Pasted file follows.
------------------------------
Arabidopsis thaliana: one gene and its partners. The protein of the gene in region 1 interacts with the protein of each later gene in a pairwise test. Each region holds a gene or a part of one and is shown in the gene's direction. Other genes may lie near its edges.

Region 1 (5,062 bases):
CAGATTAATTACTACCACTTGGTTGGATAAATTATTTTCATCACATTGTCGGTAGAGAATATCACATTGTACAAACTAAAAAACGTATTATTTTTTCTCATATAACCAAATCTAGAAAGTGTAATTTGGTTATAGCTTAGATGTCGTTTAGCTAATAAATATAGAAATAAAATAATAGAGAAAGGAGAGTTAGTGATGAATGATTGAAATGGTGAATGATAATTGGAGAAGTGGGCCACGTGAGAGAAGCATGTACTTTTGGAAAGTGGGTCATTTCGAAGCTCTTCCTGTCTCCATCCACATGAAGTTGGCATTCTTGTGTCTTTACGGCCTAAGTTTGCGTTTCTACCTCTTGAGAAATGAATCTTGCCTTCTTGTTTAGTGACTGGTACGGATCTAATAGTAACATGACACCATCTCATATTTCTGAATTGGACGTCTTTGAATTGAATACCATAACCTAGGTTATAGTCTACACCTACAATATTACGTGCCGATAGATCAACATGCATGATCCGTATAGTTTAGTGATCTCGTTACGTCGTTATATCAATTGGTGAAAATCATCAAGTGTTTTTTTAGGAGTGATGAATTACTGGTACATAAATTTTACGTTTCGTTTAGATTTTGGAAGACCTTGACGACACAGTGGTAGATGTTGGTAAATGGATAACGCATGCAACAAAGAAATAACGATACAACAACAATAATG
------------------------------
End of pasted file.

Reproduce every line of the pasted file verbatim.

Arabidopsis thaliana: one gene and its partners. The protein of the gene in region 1 interacts with the protein of each later gene in a pairwise test. Each region holds a gene or a part of one and is shown in the gene's direction. Other genes may lie near its edges.

Region 1 (5,062 bases):
CAGATTAATTACTACCACTTGGTTGGATAAATTATTTTCATCACATTGTCGGTAGAGAATATCACATTGTACAAACTAAAAAACGTATTATTTTTTCTCATATAACCAAATCTAGAAAGTGTAATTTGGTTATAGCTTAGATGTCGTTTAGCTAATAAATATAGAAATAAAATAATAGAGAAAGGAGAGTTAGTGATGAATGATTGAAATGGTGAATGATAATTGGAGAAGTGGGCCACGTGAGAGAAGCATGTACTTTTGGAAAGTGGGTCATTTCGAAGCTCTTCCTGTCTCCATCCACATGAAGTTGGCATTCTTGTGTCTTTACGGCCTAAGTTTGCGTTTCTACCTCTTGAGAAATGAATCTTGCCTTCTTGTTTAGTGACTGGTACGGATCTAATAGTAACATGACACCATCTCATATTTCTGAATTGGACGTCTTTGAATTGAATACCATAACCTAGGTTATAGTCTACACCTACAATATTACGTGCCGATAGATCAACATGCATGATCCGTATAGTTTAGTGATCTCGTTACGTCGTTATATCAATTGGTGAAAATCATCAAGTGTTTTTTTAGGAGTGATGAATTACTGGTACATAAATTTTACGTTTCGTTTAGATTTTGGAAGACCTTGACGACACAGTGGTAGATGTTGGTAAATGGATAACGCATGCAACAAAGAAATAACGATACAACAACAATAATG